Tuesday, April 7, 2009

Rules for Captivating, Intriguing Theater

Here are my definitive, undisputable, minutely researched rules for good theater, set in stone for all eternity.

(But “good” is a very vague word. By “good” I mean captivating and intriguing – keeping the audience’s attention for the entire duration of the play. If you think about it, that’s not a lot, actually. I’d say it’s the bare minimum you can ask of a story that’s being told to you. Whether it’s easy to achieve, however, is a whole different ball of wax.)

1) The play must speak for itself. Elements whose meaning depend on footnotes, background stories or anything relative to the writing process may add some enjoyment to the mix, but if any of them are necessary to grasp the core meaning of the play, it has failed on a very basic level. Above all else, the author must never explain his intention – and never need to.

2) The play must establish the rules by which it is going to be presented and abide by them. Suspension of disbelief may be broken and any or all of its elements may contradict reality (as it is acknowledged by humanity) or storytelling conventions in any manner or to any extent, but that deviation from the beaten path must make sense as part of the play. This rule applies to content as well as form. When the play has no particular plot or aesthetic statement establishing an unusual language or setting, the audience naturally assumes, by default, that they are watching a play set in the real world as they know it, and it in the dramatic language they are used to – e.g., chronological order, clear enunciation, stories ending with some sort of resolution, etc (in other words, it is impossible for a play to have no rules – either it defines its own or the viewer will). The more elements contradict the play’s rules, the less coherent the play seems in form, content or both. If the central elements or too many elements of the play violate the play’s rules, it has failed on a very basic level.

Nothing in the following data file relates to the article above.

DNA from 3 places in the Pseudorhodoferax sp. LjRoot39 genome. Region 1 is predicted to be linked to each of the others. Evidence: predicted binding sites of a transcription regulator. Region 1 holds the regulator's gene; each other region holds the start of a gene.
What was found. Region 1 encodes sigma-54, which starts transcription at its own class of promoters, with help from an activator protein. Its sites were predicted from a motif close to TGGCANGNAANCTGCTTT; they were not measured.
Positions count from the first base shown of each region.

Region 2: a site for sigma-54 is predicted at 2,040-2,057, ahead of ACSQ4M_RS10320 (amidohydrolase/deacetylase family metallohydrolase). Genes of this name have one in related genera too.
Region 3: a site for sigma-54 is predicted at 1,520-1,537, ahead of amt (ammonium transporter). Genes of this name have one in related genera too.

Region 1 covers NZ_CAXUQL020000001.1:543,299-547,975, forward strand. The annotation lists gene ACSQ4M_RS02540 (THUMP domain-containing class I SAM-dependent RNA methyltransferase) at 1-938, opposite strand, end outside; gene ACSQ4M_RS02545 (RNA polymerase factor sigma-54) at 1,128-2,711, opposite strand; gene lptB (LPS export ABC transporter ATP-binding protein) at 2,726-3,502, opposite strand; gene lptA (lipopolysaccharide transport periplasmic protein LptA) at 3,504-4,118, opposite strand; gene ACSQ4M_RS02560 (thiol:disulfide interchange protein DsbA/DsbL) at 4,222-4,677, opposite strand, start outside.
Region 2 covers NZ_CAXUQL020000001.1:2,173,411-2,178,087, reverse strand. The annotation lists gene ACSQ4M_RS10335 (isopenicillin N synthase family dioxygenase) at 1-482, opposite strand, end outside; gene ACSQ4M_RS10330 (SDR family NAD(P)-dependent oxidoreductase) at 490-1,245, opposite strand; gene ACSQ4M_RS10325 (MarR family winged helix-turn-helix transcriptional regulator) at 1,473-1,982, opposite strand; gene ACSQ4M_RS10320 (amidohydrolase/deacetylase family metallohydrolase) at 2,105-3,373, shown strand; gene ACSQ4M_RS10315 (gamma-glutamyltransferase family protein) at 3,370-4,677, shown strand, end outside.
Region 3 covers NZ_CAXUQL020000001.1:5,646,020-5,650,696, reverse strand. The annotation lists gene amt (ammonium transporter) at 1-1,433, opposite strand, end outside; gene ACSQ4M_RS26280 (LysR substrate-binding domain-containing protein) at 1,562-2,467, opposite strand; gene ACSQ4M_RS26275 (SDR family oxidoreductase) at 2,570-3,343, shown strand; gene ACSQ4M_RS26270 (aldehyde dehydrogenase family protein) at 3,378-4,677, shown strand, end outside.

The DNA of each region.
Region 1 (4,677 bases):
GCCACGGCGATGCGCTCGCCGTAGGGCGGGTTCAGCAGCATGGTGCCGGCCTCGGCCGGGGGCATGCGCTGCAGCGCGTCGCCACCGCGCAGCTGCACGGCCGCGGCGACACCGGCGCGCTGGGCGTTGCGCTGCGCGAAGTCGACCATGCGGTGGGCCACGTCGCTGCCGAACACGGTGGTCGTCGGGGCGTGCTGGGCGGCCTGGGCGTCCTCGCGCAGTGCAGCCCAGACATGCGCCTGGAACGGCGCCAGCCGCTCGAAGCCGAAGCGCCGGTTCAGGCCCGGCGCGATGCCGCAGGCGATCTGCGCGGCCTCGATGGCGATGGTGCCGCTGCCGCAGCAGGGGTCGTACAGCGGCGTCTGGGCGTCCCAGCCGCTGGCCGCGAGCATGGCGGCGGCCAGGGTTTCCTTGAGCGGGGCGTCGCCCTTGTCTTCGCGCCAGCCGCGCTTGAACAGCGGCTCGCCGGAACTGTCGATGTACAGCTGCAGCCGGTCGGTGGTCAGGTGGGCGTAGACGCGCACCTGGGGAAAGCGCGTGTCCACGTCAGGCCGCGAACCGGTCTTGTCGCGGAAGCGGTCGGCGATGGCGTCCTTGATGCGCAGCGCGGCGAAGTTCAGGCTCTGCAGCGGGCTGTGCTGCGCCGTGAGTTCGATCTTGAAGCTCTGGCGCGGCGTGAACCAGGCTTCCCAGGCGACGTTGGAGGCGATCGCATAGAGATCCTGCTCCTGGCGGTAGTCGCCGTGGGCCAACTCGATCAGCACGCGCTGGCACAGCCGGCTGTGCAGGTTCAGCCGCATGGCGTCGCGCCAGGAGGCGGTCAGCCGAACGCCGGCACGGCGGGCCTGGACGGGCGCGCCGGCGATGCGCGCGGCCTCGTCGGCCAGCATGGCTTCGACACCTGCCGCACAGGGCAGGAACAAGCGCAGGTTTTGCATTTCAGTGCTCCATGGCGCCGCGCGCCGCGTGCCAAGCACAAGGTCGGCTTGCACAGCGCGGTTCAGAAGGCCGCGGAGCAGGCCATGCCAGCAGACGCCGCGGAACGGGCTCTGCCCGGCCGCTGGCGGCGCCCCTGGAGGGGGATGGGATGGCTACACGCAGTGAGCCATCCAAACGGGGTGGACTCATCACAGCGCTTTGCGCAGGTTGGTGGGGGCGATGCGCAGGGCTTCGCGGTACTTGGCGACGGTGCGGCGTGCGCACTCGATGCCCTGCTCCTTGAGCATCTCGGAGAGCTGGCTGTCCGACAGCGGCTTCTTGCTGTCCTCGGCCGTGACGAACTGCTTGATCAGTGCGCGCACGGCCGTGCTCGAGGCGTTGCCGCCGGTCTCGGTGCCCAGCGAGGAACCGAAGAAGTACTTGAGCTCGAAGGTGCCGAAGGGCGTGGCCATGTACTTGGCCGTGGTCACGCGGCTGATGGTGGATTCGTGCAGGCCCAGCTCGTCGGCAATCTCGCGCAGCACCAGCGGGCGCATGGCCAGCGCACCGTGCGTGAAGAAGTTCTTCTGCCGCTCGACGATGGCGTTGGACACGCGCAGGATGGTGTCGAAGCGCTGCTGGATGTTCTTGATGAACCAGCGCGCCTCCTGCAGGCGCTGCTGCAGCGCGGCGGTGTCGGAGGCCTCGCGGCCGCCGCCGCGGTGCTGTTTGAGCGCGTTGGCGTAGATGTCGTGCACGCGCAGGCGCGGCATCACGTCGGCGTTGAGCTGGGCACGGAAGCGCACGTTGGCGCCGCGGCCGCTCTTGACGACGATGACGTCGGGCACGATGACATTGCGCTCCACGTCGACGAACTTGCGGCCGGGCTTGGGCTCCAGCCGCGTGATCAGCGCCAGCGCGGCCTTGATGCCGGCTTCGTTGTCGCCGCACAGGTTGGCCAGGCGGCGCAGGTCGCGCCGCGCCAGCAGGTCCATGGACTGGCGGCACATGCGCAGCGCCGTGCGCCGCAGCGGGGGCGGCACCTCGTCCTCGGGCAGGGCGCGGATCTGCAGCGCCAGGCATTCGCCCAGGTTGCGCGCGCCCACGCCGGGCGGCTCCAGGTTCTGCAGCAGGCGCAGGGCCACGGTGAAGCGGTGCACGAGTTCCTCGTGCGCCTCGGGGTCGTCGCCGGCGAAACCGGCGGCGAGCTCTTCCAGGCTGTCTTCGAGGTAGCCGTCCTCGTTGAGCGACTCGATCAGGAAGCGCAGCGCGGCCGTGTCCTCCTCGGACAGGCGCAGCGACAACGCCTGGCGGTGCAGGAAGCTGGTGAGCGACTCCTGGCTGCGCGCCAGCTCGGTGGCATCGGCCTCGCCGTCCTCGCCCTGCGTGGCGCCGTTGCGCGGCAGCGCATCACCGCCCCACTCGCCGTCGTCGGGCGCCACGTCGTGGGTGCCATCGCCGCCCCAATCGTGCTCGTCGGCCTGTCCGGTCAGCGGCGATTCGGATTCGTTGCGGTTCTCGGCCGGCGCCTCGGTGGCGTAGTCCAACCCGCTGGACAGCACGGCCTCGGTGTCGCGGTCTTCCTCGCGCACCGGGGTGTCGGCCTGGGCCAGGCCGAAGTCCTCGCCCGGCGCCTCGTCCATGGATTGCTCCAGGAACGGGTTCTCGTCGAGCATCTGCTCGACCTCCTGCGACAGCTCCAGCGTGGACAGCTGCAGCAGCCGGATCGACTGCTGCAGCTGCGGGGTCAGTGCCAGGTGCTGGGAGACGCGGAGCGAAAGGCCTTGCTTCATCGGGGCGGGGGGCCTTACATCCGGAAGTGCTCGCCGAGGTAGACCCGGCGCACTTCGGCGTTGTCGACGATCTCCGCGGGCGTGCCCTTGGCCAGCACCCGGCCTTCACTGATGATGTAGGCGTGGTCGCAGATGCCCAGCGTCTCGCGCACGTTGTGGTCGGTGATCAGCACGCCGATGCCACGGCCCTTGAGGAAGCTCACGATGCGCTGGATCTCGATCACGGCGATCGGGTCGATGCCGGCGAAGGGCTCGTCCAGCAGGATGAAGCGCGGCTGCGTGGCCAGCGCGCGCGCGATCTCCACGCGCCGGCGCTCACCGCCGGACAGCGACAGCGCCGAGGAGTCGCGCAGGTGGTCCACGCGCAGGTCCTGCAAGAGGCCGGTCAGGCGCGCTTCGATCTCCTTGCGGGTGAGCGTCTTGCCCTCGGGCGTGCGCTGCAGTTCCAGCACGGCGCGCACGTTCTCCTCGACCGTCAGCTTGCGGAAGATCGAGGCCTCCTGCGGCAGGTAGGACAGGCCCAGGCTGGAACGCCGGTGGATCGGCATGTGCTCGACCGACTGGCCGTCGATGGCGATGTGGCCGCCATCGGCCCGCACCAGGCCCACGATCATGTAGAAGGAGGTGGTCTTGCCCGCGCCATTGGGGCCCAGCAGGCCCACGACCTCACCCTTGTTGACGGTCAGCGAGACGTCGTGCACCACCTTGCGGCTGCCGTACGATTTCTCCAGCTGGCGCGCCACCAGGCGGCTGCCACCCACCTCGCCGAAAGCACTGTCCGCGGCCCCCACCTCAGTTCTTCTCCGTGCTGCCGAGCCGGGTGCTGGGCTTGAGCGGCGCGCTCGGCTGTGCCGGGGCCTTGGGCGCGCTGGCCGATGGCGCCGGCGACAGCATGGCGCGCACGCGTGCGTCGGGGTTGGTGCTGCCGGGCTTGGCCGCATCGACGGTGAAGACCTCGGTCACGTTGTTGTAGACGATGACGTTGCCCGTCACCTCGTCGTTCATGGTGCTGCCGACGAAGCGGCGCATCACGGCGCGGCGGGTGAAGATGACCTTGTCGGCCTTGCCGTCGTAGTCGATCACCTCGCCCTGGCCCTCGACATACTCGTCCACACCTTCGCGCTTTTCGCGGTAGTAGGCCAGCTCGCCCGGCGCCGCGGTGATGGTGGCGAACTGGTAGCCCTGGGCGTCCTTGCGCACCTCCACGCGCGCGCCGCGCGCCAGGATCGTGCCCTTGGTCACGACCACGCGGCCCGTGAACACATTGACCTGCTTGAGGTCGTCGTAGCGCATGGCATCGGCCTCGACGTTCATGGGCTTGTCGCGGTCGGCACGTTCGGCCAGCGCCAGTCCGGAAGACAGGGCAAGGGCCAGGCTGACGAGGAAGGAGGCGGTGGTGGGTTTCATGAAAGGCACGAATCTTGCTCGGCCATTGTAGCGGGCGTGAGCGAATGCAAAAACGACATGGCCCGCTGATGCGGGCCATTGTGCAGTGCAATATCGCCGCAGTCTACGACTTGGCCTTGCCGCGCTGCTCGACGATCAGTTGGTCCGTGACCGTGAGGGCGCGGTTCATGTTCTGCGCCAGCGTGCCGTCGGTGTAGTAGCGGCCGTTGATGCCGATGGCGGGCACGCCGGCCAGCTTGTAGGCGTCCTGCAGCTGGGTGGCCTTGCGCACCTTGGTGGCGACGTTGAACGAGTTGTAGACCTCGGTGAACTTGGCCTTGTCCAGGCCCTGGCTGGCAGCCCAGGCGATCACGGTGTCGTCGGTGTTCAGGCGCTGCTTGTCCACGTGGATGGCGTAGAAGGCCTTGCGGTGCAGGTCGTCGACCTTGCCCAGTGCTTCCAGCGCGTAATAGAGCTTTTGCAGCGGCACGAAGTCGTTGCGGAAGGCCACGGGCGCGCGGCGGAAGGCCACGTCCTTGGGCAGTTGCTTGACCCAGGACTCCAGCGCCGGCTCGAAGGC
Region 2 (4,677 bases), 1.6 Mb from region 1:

3) All the elements of the play must be motivated by a need of the play itself. In Aristotle’s words, everything must arise out of probability and necessity. The classical example of a failure in this sense is the Deus Ex Machina – the arbitrary ending where a conclusion is reached not as a resolution of the tensions and relationships developed throughout the play, but out of a new, last-minute element. Both Aristotle and the expression Deus Ex Machina refer specifically to plots, but anything can be gratuitous: a character trait (or even whole characters), a soundtrack or a lighting choice may also be dissonant from the whole play to the point of drawing the viewer’s attention to it from a formal perspective. The more elements are dissonant, the less cohesive and meaningful the play is. If the play has more random elements than motivated elements, the play has failed on a very basic level.

4) At least one element of the play must draw an emotional response from its audience. More often than not a character (or more), but it may as well be the plot itself. If viewers love it – or hate it – the play has succeeded. If viewers are indifferent to it, the play has failed on a very basic level.

5) The play’s duration must feel necessary to the viewer. It mustn’t feel too short or too long, regardless of its actual length. Three-hour epics may feel insufficient, and ten-minute sketches may feel too long. If the play’s duration calls attention to itself during the performance, the play has failed on a very basic level.

6) The meanings of the play or of its elements must be limited. A professor I had when I studied Visual Arts once said that “what can mean anything means nothing.” That may have been the most important thing I learned in that major. If no interpretation of the play can be denied or discarded, the play has failed on a very basic level.

7) The more important elements of the play must have more than one meaning. All art must have some sort of poetry, and there’s no poetry in anything that has only a literal meaning. If the audience can grasp no metaphor, allegory, symbolism, humor, pity, risk or some other sort of added value in the play as a whole or in its central elements (whether in form, content or both), it has failed on a very basic level.

As you can see, good theater is actually something very basic. Perhaps even more so: the more I think about it, the more I think rule #1 is the only one strictly necessary. Maybe #4 as well. It’s was in fact quite a struggle for me to fill up the 7-rule minimum. At any rate, these are the rules for good (not necessarily great) theater. There’s a lot more I find desirable in a play, but not necessary. If plays can still be good without it, I left it out.

The rules above are operational from the moment of their publication. Infringement of said laws may lead to severe civil and criminal penalties.

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